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Briefing From Tallil Forward Air Base

Presenters: General Jack Stoltz, deputy commanding general of the 377th Theater Support Command
April 17, 2003 8:00 AM EDT

(Also participating; Colonel John Dobbins, commanding officer of the Tallil Forward Air Base)

Staff: Okay, so, for those of you present, we're going to introduce you to two more key figures of Operation Iraqi Freedom this morning. Joining us from Tallil Forward Air Base outside An Nasiriyah, Iraq, we have Army Brigadier General Jack Stoltz and Air Force Colonel John Dobbins. General Stoltz is the deputy commanding general of the 377th Theater Support Command, and he's in charge of all civil affairs activities in the An Nasiriyah region. Colonel Dobbins is the commanding officer of the Tallil Forward Air Base, the first forward air base that coalition forces were able to use for combat operations. These officers are going to talk to us about their roles in the conflict and in the post-conflict environment.

I will facilitate questions and answers. When you ask questions, please introduce yourself, your news organization, and then direct your question to either General Stoltz or to Colonel Dobbins or both.

And at this time, General Stoltz, if you'd like to open.

Stoltz: Yes, ma'am (sic). (Laughter.) Thank you. My name is General Jack Stoltz. As was already mentioned, I'm the deputy commander for the 377th Theater Support Command, and also serving here as the commander for what we call log base (adder ?), which includes the Tallil airfield area, as well as logistics center just south of here where we're transporting fuel and containerized cargo for the operations going north.

The initial focus of this log base was to sustain the forces while they moved forward in the battle. And it was significant because it was the first forward air base, that was mentioned, so that we could get air cargo in here, but it also served as a staging base for the onward movement of ground supplies going north.

Now that the hostilities have ceased, we have kind of focused our efforts now on two major functions; one is sustaining the military forces that are north of here -- providing food, fuel and other supplies as needed, but also doing a lot to focus now on providing support to the areas around here in terms of humanitarian rations and other types of civil support to get the country stood back up on its feet and get the people of Iraq back to being a normal, working economy here.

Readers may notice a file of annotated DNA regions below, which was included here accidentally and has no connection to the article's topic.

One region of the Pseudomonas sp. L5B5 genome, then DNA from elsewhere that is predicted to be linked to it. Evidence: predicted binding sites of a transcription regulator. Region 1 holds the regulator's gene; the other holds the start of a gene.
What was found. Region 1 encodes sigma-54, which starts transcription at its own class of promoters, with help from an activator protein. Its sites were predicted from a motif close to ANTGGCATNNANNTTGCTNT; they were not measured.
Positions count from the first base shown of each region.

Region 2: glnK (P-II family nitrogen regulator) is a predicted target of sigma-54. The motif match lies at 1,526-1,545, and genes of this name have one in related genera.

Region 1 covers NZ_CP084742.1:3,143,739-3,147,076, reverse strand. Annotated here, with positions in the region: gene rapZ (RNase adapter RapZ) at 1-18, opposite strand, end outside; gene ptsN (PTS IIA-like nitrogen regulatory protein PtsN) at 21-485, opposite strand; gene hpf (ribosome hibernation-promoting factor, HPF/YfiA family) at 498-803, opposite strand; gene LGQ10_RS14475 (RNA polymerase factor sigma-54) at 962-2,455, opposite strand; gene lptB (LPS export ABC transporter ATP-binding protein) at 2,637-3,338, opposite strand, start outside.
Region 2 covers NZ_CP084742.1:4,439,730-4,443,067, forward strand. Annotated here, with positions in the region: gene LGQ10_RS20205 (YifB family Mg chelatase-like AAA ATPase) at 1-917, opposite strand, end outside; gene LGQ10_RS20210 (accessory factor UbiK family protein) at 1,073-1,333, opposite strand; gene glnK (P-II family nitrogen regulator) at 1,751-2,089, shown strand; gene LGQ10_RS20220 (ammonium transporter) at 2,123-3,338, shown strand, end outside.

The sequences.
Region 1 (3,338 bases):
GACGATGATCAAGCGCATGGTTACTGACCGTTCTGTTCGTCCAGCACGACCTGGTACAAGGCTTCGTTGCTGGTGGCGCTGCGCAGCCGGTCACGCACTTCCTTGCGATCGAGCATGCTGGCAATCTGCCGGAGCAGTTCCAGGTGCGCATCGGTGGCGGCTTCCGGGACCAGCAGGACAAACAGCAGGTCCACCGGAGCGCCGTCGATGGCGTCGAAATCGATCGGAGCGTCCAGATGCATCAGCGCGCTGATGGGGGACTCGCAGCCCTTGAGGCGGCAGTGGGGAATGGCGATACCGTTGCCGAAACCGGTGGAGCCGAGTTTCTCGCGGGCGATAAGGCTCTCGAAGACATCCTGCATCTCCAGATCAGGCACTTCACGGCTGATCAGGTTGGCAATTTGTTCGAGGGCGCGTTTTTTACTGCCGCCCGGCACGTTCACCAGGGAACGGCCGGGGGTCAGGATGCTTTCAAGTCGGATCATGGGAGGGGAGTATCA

At this time I'll go ahead and turn it over to Colonel John Dobbins, and he can give you an opening statement from the Air Force perspective.

(Off-mike cross talk.)

Dobbins: Hello. This is Colonel John Dobbins of the 392nd Air Expeditionary Group. Is -- people there?

Q: We're here.

Q: We're here.

Dobbins: Okay. I was the first Air Force commander in here to Tallil Air Base, and our objective in opening up Tallil Air Base for the 392nd Air Expeditionary Group was to be able to provide lethal combat air power from the coalition's Air Force air component commander to other forces in the coalition. Secondary to that was also being able to provide combat search and rescue support from a forward location -- that would extend the legs -- and also be able to support the airlift mission for all forces that were in Iraq. We think we have done that well, and part of that -- what it does is -- was able -- enabled especially A-10 aircraft to get up to an extra hour over most of the target areas.

Our high point was probably surging 50 sorties out of Tallil Air Base during some of the push, and we have launched several rescue missions out of Tallil also that shortened the response time of getting search and rescue on site.

We've also shortened some of the transportation leg by being able to deliver cargo further forward and are now even delivering cargo directly from the CONUS, or Europe, into Iraq.

We too have transitioned slowly here away from some of the combat operations and now are starting to think about sustainment. Where we would like to help rebuild Iraq, we probably have somewhat of a selfish motivation within that, because, as we help rebuild Iraq and the local economy here, that helps us also to probably raise our standard of living here, because as the Air Force says, this is a bare base for us. We had a strip of concrete to work with and we're slowly building that up, so that we are able to do a lot more in the area.

I guess, subject to your questions, General Stoltz and I are now ready to take them.

Q: Yes. This is Pauline Jelinek of the Associated Press, I guess for Colonel Dobbins. Can you go back to just the basics of when Tallil was opened by you and a little bit about how that was done? Was there resistance and that sort of thing?